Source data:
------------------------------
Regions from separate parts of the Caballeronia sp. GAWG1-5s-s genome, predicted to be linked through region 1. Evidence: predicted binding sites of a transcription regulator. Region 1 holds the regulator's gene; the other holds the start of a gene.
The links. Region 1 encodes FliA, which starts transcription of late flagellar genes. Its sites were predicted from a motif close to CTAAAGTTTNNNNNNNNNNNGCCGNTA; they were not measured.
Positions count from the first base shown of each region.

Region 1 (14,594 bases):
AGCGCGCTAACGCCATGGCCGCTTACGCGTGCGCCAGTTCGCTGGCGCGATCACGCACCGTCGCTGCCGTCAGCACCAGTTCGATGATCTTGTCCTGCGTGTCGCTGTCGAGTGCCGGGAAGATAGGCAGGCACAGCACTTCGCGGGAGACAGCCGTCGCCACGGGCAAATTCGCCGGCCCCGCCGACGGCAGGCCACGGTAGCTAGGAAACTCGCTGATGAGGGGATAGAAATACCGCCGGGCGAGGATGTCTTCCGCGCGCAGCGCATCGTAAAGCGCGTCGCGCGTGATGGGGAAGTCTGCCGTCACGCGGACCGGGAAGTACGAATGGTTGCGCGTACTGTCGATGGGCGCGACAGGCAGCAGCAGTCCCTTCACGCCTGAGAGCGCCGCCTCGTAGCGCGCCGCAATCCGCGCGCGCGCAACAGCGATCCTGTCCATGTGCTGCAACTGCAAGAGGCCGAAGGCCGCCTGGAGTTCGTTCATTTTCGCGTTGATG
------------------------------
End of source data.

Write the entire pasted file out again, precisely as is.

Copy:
Regions from separate parts of the Caballeronia sp. GAWG1-5s-s genome, predicted to be linked through region 1. Evidence: predicted binding sites of a transcription regulator. Region 1 holds the regulator's gene; the other holds the start of a gene.
The links. Region 1 encodes FliA, which starts transcription of late flagellar genes. Its sites were predicted from a motif close to CTAAAGTTTNNNNNNNNNNNGCCGNTA; they were not measured.
Positions count from the first base shown of each region.

Region 1 (14,594 bases):
AGCGCGCTAACGCCATGGCCGCTTACGCGTGCGCCAGTTCGCTGGCGCGATCACGCACCGTCGCTGCCGTCAGCACCAGTTCGATGATCTTGTCCTGCGTGTCGCTGTCGAGTGCCGGGAAGATAGGCAGGCACAGCACTTCGCGGGAGACAGCCGTCGCCACGGGCAAATTCGCCGGCCCCGCCGACGGCAGGCCACGGTAGCTAGGAAACTCGCTGATGAGGGGATAGAAATACCGCCGGGCGAGGATGTCTTCCGCGCGCAGCGCATCGTAAAGCGCGTCGCGCGTGATGGGGAAGTCTGCCGTCACGCGGACCGGGAAGTACGAATGGTTGCGCGTACTGTCGATGGGCGCGACAGGCAGCAGCAGTCCCTTCACGCCTGAGAGCGCCGCCTCGTAGCGCGCCGCAATCCGCGCGCGCGCAACAGCGATCCTGTCCATGTGCTGCAACTGCAAGAGGCCGAAGGCCGCCTGGAGTTCGTTCATTTTCGCGTTGATG